Reset the button of (name of individual’s) life, Father. Reset them back to that time when they was more excited about life itself than their addiction. May Your work pour out so abundantly that it’s like a rushing stream pervading all their whole life (Psalm 126:4). I realize that right now, there may still be days of tears ahead, but grant them the insight to see that You are collecting every tear (Psalm 56:8). As the tears fall, help them see how they are transformed into precious seed that You use for even more life. I claim Your promise that the tears You sow will sprout up as joy (Psalm 126:5-6). 


Father, grant a holy anger for this addiction to take hold of (name of individual’s) heart. Grant them the ability to hate the addiction more than they desire it. We realize that it is only through the death of a seed that true life sprouts. When he/she is tempted to cheat, may they call satan out as the liar that he is (John 8:44) and want You more than they want the substance. Reveal to them the littleness of the addictive morsel and the largeness of abundant life You have ahead of them.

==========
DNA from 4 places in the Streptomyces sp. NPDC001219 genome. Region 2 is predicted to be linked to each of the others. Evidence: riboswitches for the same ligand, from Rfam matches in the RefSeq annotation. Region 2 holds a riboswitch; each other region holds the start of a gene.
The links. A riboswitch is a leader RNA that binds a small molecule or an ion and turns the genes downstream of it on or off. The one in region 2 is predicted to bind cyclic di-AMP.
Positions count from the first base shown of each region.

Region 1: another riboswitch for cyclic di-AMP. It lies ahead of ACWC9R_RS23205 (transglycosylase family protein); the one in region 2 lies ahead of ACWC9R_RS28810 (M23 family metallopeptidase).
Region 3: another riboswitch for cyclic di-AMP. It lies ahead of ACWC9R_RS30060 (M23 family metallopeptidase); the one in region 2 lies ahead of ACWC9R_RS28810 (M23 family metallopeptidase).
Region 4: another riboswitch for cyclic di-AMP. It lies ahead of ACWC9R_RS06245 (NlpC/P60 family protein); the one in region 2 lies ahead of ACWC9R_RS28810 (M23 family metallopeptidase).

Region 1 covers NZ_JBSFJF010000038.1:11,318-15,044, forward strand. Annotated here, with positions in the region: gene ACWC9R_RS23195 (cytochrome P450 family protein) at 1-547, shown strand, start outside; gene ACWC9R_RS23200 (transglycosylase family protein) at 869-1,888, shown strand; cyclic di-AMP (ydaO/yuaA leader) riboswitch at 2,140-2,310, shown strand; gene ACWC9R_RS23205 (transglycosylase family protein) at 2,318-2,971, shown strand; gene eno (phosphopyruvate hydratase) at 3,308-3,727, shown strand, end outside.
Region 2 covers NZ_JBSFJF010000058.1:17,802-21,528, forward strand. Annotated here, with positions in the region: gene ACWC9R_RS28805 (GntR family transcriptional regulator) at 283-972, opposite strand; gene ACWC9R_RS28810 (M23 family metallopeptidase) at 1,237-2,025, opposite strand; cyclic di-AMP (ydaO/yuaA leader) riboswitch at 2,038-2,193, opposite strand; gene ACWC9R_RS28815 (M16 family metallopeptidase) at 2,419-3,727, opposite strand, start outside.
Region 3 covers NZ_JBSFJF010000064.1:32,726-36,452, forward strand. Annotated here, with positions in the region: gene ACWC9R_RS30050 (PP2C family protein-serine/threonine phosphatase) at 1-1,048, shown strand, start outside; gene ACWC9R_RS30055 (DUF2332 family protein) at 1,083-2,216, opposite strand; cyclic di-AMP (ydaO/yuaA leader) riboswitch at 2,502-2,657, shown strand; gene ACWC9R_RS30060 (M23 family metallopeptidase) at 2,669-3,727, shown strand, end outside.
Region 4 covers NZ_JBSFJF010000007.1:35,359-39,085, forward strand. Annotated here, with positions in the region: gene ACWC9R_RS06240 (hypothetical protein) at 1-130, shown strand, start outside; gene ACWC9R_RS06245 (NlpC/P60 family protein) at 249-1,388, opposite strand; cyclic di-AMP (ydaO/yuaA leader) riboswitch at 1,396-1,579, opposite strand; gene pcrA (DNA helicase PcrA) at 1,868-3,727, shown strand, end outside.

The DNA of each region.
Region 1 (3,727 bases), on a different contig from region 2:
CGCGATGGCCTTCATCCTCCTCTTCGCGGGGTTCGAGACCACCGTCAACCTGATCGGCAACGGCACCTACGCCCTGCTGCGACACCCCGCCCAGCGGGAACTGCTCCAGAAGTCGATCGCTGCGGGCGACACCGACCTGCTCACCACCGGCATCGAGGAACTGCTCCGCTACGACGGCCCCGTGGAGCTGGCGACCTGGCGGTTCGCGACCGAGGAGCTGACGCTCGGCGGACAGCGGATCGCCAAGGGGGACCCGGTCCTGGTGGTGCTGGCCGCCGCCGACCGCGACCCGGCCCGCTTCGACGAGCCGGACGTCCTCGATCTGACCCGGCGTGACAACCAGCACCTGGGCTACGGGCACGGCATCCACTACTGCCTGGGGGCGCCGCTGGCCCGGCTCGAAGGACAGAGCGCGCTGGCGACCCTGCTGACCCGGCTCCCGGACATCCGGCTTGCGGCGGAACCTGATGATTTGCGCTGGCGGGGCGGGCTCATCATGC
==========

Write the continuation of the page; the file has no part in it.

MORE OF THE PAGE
Granted, when self control is left up to self, there is little control. But, we are asking You to be their self-control. You promised that You would grant self-control as evidence of Your Spirit inside (Galatians 5:22-23).


I stand here with the claim check for the abundance You have promised (name of individual). Fulfill the order according to Your promises. We believe in You, Jesus, Amen.



Print out this prayer, so that you can pray it often.


Take for yourself spices, stacte and onycha and galbanum, spices with pure frankincense; there shall be an equal part of each. And with it you shall make incense, a perfume…salted, pure and holy” (Exodus 30:34-35 NASB).


I stopped and read again the names of these spices that I had never smelled. Stacte. Onycha. Galbanum. Frankincense. Each an essential element for incense — a sweet fragrance which the Revelation calls “the prayers of the saints” (Revelation 5:8 NASB).


But just what are these five elements of fragrant prayer? Today, let’s explore the first two.